1. COVID-19 impact sees household income fall in 2020, but overall rise in past 5 years
A paper released by the Singapore Department of Statistics (DOS) on Monday, 8 February, revealed that median household incomes in Singapore fell last year as the economy shrank, but had increased over the past five years.
The paper’s analysis was based on resident households with at least one working person, which constituted 86.7 per cent of all resident households in 2020.
Of these households, the median household income from work fell by 2.5 per cent from S$9,425 in 2019, to S$9,189 in 2020. After taking inflation into account, it was a 2.4 per cent drop, reflecting the impact of the COVID-19 pandemic.
In the longer term, however, there was a cumulative increase of 5.2 per cent (or 1 per cent annum in real terms) since 2015, when the median monthly household income was S$8,666.
Figures for the median monthly household income from work per household member was also provided, with a recorded fall of 1.3 per cent (1.2 per cent after adjusting for inflation) from S$2,925 in 2019 to S$2,886 in 2020. Similarly, the number had grown over the past five years by 14.6 per cent, or 2.8 per annum in real terms.
Households belonging to different income groups also experienced an unequal drop in income. Those in the 1st to 60th percentile recorded a fall of between S$37 and S$49 in average household income per member, whereas those in the 61st to 100th percentile had their income fall between S$96 and S$337.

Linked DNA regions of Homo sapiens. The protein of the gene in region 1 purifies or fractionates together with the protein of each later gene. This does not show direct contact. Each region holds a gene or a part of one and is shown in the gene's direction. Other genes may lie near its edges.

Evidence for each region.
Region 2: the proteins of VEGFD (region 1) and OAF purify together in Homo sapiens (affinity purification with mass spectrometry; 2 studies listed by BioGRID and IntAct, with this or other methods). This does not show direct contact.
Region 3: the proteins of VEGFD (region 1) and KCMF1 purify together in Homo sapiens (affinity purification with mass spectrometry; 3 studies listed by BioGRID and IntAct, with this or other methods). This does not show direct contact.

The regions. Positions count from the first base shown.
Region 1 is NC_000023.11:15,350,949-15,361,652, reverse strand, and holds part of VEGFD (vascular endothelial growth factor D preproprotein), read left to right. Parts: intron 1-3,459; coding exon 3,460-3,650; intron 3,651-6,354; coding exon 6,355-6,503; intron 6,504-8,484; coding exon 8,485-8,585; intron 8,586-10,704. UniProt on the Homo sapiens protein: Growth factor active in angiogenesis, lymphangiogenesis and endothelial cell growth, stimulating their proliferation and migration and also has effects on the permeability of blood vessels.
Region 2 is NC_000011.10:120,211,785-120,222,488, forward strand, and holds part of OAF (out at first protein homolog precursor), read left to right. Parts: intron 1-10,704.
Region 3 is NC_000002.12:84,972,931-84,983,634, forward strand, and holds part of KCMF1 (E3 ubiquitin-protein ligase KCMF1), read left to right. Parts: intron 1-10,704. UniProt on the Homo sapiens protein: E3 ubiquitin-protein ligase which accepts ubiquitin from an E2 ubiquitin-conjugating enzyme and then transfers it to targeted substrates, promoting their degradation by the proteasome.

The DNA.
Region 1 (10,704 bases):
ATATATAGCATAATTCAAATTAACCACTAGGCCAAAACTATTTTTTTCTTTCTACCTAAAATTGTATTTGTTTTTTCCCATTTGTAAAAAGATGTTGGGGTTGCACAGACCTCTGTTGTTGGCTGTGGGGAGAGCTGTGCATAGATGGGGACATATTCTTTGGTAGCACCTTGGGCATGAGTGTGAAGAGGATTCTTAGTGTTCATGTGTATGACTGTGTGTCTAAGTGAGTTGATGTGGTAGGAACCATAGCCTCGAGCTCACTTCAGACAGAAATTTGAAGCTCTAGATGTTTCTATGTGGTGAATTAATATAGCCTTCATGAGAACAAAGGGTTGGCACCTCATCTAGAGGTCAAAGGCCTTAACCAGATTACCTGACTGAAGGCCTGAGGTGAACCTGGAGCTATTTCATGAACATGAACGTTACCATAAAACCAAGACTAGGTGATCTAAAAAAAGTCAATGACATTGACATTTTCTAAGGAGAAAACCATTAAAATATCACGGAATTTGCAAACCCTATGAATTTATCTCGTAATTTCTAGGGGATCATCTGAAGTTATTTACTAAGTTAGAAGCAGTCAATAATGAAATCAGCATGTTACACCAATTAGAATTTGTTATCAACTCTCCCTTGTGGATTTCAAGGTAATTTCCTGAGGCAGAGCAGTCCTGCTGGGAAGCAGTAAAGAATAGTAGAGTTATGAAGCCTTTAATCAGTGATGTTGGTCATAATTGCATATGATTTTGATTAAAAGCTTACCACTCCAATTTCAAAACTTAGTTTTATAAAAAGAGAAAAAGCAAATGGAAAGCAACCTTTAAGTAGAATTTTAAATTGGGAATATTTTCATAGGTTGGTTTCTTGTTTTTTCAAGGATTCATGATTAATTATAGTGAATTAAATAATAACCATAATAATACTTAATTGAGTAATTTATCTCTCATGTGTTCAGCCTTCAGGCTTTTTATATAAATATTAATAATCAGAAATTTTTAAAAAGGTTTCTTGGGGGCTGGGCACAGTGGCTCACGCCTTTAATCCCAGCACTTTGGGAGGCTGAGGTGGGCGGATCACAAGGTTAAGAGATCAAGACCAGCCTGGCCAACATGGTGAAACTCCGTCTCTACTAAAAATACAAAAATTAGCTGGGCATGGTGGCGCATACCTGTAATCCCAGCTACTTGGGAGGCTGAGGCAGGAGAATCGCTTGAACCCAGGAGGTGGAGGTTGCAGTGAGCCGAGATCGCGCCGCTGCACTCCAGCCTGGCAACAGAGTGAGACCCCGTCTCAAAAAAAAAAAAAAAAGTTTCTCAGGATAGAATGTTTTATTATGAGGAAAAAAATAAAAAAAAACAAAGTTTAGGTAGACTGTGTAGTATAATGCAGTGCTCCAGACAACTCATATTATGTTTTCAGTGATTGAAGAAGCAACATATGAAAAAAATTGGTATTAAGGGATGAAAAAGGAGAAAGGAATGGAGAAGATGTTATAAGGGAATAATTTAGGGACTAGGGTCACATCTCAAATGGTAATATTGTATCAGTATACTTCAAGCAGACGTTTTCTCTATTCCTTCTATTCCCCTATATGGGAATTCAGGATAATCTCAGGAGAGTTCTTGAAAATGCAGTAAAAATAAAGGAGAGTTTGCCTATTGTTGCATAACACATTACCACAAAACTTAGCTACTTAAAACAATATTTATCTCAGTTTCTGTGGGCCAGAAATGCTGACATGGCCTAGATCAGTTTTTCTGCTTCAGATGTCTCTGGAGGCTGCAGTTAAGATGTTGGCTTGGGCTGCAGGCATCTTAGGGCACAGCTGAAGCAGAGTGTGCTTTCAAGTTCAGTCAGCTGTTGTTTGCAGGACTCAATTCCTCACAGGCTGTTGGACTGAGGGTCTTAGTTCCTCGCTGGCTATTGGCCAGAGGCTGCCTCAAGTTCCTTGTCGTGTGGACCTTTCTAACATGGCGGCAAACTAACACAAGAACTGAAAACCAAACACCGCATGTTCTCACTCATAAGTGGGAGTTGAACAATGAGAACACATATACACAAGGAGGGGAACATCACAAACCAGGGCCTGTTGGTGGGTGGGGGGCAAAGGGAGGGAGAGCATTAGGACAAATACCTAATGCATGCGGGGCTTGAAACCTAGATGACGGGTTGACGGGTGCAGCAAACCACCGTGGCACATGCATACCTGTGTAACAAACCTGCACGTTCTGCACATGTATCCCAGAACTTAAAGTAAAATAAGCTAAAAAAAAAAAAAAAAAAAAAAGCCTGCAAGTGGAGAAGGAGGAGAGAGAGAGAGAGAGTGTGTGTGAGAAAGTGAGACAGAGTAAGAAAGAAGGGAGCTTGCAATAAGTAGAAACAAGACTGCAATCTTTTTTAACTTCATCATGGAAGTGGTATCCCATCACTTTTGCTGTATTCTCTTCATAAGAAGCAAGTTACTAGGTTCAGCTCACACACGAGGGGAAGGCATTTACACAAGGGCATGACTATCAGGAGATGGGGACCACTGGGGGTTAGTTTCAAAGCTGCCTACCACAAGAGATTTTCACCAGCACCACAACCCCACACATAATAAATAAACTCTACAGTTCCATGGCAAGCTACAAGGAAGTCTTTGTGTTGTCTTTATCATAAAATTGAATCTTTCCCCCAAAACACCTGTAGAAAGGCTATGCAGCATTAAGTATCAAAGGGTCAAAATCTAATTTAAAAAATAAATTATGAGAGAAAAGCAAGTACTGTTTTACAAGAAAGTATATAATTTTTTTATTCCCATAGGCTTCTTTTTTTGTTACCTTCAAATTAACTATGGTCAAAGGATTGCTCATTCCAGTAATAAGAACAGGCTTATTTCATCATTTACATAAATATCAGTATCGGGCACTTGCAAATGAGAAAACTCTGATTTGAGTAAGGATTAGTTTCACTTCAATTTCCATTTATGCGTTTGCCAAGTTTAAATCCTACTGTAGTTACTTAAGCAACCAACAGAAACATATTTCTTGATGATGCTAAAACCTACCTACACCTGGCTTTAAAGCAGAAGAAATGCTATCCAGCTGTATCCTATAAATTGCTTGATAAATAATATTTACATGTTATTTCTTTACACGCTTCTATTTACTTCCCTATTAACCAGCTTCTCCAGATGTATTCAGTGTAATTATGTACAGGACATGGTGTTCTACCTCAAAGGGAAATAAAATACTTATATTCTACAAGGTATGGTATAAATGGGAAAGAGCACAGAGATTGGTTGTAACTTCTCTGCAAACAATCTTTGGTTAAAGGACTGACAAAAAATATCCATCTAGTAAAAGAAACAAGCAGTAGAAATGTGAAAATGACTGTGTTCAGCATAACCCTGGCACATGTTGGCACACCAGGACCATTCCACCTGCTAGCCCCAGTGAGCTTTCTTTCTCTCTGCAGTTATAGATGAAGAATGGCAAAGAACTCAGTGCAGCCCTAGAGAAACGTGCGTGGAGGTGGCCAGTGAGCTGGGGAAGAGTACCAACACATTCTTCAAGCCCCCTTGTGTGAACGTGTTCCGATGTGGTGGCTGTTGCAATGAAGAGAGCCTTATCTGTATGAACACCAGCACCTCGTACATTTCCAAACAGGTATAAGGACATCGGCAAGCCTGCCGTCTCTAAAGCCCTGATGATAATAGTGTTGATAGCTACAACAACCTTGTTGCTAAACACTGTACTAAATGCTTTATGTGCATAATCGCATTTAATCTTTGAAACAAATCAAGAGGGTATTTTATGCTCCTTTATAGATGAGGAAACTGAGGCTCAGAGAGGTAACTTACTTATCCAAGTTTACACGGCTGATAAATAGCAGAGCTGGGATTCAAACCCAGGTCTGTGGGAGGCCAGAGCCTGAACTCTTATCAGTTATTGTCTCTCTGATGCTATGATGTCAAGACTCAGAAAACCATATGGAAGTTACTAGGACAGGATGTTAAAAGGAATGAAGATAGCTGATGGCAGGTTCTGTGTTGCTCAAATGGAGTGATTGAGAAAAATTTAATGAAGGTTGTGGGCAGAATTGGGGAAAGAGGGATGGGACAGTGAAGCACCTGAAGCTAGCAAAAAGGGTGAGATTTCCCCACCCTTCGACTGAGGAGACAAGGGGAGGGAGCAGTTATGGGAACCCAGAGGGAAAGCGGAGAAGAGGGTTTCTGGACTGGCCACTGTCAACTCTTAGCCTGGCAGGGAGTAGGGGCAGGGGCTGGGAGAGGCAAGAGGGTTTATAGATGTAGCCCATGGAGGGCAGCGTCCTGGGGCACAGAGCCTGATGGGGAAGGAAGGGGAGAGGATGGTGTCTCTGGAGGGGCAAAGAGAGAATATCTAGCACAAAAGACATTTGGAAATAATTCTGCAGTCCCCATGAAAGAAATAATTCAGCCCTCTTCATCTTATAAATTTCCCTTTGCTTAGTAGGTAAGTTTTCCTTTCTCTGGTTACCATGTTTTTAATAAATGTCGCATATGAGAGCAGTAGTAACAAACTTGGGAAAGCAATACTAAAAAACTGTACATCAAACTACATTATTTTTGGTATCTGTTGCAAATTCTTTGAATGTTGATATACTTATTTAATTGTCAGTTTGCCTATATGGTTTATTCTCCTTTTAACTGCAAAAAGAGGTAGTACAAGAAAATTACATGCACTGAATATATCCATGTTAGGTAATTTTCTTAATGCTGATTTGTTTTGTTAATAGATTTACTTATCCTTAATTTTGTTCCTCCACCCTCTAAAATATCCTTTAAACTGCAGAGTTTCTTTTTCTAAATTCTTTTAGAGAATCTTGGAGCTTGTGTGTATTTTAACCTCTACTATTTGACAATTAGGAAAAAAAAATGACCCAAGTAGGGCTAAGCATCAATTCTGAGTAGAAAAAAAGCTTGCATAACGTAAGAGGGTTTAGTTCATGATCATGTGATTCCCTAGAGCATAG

After adjusting for inflation, households in the top 90 per cent income groups recorded real income declines of 1.4 to 3.2 per cent, while those in the bottom 10 per cent declined 6.1 per cent.
Much like the overall trends, their incomes all grew in the five years from 2015 to 2020, with increases ranging from 0.6 to 2.9 per cent a year.
Despite the unequal fall in income across income groups, the income divide as measured by the Gini coefficient was the lowest in two decades due to government transfers, especially for households staying in smaller HDB flats.
In 2020, Singapore’s Gini coefficient was 0.452, unchanged from 2019. However, this fell to 0.375 after government transfers and taxes. In 2019, the Gini coefficient had been 0.398 after transfers, a record low at the time.
The full Key Household Income Trends 2020 report can be accessed at www.singstat.gov.sg.
2. Over 110,000 locals hired under Jobs Growth Incentive scheme in October and September 2020